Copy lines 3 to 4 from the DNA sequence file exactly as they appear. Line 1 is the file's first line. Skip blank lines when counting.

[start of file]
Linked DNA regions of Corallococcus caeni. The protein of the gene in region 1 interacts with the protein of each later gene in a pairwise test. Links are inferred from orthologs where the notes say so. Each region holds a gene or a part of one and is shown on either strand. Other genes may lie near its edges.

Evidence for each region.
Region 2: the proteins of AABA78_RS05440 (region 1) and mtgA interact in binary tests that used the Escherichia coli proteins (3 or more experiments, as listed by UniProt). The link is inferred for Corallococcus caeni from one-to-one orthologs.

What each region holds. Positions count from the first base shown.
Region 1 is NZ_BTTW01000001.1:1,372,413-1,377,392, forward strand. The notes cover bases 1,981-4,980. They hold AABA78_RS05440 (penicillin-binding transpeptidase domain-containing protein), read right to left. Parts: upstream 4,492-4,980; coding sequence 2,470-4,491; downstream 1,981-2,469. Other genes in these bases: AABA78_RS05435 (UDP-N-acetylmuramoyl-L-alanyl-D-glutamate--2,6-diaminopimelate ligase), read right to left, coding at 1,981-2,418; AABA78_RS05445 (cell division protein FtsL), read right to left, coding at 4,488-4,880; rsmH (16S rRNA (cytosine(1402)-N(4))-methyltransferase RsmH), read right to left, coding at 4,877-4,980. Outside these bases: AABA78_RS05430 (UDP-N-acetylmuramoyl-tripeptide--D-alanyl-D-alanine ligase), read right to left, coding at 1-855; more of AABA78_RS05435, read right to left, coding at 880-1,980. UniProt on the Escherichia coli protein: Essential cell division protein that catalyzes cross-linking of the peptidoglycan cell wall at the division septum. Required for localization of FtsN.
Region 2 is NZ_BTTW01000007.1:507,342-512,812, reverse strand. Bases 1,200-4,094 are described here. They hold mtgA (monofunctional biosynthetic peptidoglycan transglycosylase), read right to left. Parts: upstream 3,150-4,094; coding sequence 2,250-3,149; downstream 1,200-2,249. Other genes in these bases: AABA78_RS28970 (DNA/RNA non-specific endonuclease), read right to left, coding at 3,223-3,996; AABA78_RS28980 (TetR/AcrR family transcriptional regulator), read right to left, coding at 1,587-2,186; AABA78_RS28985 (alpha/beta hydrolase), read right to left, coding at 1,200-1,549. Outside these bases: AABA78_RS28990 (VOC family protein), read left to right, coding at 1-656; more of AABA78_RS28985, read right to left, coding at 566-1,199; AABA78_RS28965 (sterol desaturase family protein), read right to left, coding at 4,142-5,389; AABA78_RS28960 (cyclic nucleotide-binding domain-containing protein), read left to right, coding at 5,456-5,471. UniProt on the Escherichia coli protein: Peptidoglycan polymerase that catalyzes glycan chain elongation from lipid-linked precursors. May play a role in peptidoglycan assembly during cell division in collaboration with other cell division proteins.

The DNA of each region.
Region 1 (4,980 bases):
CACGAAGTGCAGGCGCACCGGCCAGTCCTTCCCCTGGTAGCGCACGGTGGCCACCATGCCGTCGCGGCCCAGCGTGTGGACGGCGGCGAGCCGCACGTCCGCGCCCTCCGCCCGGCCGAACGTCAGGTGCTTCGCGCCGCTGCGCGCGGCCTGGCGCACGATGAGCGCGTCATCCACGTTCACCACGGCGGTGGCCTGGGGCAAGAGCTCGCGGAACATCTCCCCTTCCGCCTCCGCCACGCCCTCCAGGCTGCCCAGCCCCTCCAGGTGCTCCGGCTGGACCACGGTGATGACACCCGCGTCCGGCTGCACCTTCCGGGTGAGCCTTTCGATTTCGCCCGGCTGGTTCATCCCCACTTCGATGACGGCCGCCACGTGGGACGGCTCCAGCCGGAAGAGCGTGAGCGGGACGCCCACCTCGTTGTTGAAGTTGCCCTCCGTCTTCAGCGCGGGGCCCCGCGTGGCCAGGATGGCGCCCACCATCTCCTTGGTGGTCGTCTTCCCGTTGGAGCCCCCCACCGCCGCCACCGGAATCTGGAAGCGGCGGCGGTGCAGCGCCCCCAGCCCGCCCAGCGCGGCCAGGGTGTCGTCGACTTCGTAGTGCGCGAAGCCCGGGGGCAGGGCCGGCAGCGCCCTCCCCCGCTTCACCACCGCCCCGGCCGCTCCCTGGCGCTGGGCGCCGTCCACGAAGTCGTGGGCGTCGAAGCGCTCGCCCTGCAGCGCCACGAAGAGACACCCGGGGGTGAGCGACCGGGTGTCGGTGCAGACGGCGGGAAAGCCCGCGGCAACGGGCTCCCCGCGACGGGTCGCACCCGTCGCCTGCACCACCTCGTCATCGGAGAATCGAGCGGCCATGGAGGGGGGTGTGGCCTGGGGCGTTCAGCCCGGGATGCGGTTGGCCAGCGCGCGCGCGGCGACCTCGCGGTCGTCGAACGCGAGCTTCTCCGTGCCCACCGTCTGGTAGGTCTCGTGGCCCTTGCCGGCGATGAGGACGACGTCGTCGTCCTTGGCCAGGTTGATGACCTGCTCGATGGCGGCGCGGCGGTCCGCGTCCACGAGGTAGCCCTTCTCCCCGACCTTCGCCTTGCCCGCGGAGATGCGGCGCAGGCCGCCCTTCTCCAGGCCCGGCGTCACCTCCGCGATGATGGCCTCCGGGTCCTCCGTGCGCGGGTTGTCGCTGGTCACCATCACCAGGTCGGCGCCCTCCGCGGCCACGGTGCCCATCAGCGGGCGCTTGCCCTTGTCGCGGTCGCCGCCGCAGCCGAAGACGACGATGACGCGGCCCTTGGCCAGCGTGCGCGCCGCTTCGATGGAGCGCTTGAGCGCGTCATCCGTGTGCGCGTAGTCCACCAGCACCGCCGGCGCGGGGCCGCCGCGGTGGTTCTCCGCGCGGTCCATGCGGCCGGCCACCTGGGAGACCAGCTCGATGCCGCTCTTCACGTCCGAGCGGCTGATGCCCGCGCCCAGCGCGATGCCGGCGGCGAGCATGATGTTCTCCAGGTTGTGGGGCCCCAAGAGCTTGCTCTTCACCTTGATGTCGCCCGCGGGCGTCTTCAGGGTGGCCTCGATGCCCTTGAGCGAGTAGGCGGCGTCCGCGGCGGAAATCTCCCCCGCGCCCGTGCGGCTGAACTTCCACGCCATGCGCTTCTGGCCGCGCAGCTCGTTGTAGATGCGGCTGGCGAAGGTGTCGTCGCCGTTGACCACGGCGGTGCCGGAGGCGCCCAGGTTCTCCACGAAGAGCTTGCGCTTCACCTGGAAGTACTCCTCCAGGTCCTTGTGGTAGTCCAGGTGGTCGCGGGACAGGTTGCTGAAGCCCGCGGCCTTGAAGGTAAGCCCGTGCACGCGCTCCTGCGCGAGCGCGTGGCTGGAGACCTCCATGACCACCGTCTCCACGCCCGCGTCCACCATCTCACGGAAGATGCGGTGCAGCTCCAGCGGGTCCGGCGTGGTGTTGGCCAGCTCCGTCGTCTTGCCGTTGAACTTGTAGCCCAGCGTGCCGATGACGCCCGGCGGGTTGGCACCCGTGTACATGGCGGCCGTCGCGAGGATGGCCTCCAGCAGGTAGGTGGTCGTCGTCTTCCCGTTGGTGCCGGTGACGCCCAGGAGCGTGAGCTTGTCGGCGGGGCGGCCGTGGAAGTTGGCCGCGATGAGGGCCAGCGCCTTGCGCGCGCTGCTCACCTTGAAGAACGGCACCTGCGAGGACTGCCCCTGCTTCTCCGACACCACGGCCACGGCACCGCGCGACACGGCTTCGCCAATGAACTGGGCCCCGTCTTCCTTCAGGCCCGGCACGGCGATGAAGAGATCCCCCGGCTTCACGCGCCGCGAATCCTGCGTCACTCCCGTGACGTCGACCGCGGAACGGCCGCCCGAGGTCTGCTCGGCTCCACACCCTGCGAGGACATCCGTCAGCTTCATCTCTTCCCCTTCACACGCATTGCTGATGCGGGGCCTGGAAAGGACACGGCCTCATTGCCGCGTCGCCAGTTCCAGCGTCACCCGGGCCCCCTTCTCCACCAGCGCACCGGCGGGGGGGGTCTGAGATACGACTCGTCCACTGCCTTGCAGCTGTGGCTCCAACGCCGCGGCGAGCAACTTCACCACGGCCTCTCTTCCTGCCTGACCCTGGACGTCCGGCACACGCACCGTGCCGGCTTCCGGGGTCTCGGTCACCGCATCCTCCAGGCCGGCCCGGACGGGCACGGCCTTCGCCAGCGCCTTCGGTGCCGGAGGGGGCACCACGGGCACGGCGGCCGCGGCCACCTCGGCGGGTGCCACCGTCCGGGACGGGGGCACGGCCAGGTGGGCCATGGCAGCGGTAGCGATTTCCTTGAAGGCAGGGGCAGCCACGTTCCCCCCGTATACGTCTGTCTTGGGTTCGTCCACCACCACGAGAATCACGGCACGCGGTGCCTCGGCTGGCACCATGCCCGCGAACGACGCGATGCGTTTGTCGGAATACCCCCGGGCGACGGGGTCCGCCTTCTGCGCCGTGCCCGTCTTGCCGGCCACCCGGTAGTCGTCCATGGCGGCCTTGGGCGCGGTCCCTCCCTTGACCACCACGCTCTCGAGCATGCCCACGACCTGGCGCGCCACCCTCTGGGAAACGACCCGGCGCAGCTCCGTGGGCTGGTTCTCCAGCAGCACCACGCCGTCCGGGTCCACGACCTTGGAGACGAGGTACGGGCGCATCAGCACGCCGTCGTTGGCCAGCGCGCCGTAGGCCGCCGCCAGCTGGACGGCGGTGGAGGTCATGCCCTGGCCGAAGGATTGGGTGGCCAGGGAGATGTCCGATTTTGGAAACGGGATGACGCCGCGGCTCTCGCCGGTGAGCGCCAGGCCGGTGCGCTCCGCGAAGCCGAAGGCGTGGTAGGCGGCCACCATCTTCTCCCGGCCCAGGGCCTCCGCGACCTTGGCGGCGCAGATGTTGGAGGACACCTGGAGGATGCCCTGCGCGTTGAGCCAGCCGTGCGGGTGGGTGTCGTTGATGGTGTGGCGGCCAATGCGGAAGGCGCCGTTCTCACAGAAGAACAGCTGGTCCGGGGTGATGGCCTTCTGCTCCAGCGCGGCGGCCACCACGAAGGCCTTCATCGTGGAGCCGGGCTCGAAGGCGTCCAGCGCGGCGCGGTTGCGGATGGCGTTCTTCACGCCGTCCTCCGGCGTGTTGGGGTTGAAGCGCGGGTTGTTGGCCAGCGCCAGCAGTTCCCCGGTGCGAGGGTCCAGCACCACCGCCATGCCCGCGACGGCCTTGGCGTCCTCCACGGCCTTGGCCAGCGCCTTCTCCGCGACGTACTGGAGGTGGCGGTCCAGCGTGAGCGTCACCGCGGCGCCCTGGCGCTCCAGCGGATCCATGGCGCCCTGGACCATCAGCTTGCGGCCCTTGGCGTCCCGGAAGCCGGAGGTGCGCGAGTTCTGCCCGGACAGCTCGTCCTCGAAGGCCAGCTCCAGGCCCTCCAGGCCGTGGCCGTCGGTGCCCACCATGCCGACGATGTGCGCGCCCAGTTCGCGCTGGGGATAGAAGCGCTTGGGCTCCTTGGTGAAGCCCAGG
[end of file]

Region 2: the proteins of AABA78_RS05440 (region 1) and mtgA interact in binary tests that used the Escherichia coli proteins (3 or more experiments, as listed by UniProt). The link is inferred for Corallococcus caeni from one-to-one orthologs.

What each region holds. Positions count from the first base shown.